Ban Ki-moon Update: Economic Policies, Travel Plans and Family Bribery Scandal?

Ban Ki-moon Update: Economic Policies, Travel Plans and Family Bribery Scandal?

SEOUL, Jan. 10 (Yonhap) -- An advisor to former U.N. Secretary-General Ban Ki-moon, a potential presidential contender, on Tuesday offered a glimpse into his economic policy that aims to upgrade South Korea's capitalism model blamed for economic polarization.

   Speaking to Yonhap News Agency, Kwak Seung-jun, an economics professor at Korea University, put forward three key words to outline Ban's economic policy: "warm" market economy, upgraded capitalism and institutions in line with global standards.

   Kwak has been cited as part of Ban's preliminary campaign team consisting of his close aides such as former South Korean Ambassador to the U.N. Kim Sook. The team has reportedly been discussing how to support Ban's political activities to boost his presidential prospects.

   Ban, who is set to return home on Thursday after his 10-year term as U.N. chief, has yet to clearly declare his presidential bid. But he has said he would "give my all" if it would help advance his home country, the strongest signal that he would throw his hat into the ring.

   Kwak, in particular, stressed the need for South Korea's economy to pursue a new model of capitalism that ensures the voluntary redistribution of wealth within the ever-growing private sector and break away from the "old" system that created various problems such as social and economic polarization.

   "The core of capitalism is evolving, and we cannot just stay within the old system," he said.

   Kwak also indicated his support for a tax increase on the wealthy.

   He, in particular, mentioned the Buffett Rule, a tax plan Hillary Clinton backed during her unsuccessful presidential campaign last year. The rule stipulates that any taxpayer making more than $1 million per year must pay a minimum federal tax rate of 30 percent.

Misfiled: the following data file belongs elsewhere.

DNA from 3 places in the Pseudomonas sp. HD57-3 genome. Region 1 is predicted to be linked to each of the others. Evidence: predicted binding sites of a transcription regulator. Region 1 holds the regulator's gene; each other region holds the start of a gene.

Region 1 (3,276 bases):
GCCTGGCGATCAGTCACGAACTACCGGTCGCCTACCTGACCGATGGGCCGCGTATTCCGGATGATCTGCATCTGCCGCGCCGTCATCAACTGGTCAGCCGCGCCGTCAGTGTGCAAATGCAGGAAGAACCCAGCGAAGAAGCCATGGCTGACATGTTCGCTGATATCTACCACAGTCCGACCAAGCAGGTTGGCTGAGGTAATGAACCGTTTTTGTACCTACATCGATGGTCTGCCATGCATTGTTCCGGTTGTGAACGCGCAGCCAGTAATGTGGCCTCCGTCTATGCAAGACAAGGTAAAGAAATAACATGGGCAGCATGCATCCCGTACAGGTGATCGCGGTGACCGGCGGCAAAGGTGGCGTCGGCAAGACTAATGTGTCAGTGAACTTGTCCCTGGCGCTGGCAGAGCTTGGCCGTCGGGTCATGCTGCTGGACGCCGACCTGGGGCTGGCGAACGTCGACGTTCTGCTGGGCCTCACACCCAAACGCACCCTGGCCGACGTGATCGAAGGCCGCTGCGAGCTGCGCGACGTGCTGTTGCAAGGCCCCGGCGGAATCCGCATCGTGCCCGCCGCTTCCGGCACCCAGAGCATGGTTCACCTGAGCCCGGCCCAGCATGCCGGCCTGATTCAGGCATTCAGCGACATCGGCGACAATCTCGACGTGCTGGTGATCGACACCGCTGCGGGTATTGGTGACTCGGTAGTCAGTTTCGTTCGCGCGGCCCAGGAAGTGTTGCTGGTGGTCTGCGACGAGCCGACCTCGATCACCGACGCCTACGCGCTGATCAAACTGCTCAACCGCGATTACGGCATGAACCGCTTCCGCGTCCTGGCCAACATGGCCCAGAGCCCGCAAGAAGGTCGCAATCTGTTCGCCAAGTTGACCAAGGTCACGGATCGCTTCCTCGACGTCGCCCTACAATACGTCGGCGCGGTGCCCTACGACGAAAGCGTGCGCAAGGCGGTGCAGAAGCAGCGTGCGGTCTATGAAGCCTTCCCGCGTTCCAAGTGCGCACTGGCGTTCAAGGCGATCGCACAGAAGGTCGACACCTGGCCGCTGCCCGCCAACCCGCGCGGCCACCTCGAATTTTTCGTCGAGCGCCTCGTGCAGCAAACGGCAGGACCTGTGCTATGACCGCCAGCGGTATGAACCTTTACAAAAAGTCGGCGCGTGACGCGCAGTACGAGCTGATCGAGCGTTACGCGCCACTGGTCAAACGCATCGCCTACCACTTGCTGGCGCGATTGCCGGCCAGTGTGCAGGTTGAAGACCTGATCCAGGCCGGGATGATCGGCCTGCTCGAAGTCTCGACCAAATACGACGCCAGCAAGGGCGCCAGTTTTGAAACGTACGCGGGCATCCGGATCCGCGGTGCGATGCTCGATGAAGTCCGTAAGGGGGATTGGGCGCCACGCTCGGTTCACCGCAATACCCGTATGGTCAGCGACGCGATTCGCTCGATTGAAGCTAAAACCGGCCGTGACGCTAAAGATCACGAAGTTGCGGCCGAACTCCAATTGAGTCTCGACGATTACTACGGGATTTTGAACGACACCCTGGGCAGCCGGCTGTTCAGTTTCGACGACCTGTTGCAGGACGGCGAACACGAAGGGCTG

Asked if Ban's campaign is considering an increase in corporate taxes, the professor said, "An overhaul of the taxation system will be a very crucial part. (The overhaul) will cover the entirety of corporate taxes and income taxes."
   Kwak added that rather than the government seeking to artificially modify tax rates, Ban's administration, if elected, would promote the role of the private sector to enhance the tax system.

   "In this way, private firms can survive. Otherwise, (the government) can be seen as an enemy of the citizens, as we have seen in the candlelight vigils (against the current government)," he said.

   Meanwhile, Lee Do-woon, who has recently taken on the role of Ban's spokesman, plans to hold a press briefing at Ban's office in Mapo-gu, western Seoul, at 10 a.m. Wednesday. He informed reporters of the plan in an email message.

   Lee, a former journalist, is expected to give a brief explanation of Ban's future course of action as a politician, observers said.'


NEW YORK, Jan. 10 (Yonhap) -- Former U.N. Secretary-General Ban Ki-moon will make no departure statement when he leaves New York for South Korea this week, aides said Tuesday, as his homecoming is drawing huge attention due to his presidential ambitions.

   Ban, whose 10-year term as U.N. chief expired at the end of last month, is scheduled to take a 1 p.m. flight to Seoul from New York's John F Kennedy International Airport on Wednesday. His return is a focus of attention as he has declared a desire to run for South Korea's president.

   Since last week, Ban has been spending time with his family at a mountain resort near New York and plans to head directly to the airport from the resort. Aides said Ban will wave to well-wishers at the airport, but has no plan to make a departure statement.

   Upon arrival at Incheon International Airport on Thursday afternoon local time, Ban plans to hold a brief question and answer session with reporters before heading off to his home in southern Seoul.

   On Friday, Ban plans to pay his respects at the Seoul National Cemetery before paying a visit to the grave of his late father as well as his 92-year-old mother, living in central South Korea.

   Last month, Ban declared his presidential aspirations, saying in a farewell press conference as U.N. chief that he is ready to give his all if it contributes to the development of the country.

   Opinion polls have long shown Ban is one of the favorites in this year's presidential election. The election, which was originally scheduled for December, could take place much earlier if the Constitutional Court upholds the impeachment of President Park Geun-hye.'


Numerous U.S. news outlets are reporting that Ban Ki-moon's brother and nephew are involved in a bribery deal gone terribly wrong.

Apparently, Ban's brother and nephew tried to bribe a Middle Eastern official to buy a building in Vietnam. The brother and nephew went through an intermediary to broker the bribe. However, the 'broker' turned out be a fraudster and ran off with the money!

Nonetheless, Ban Ki-moon's relatives are being charged  are charged with corruption, money laundering and conspiracy.

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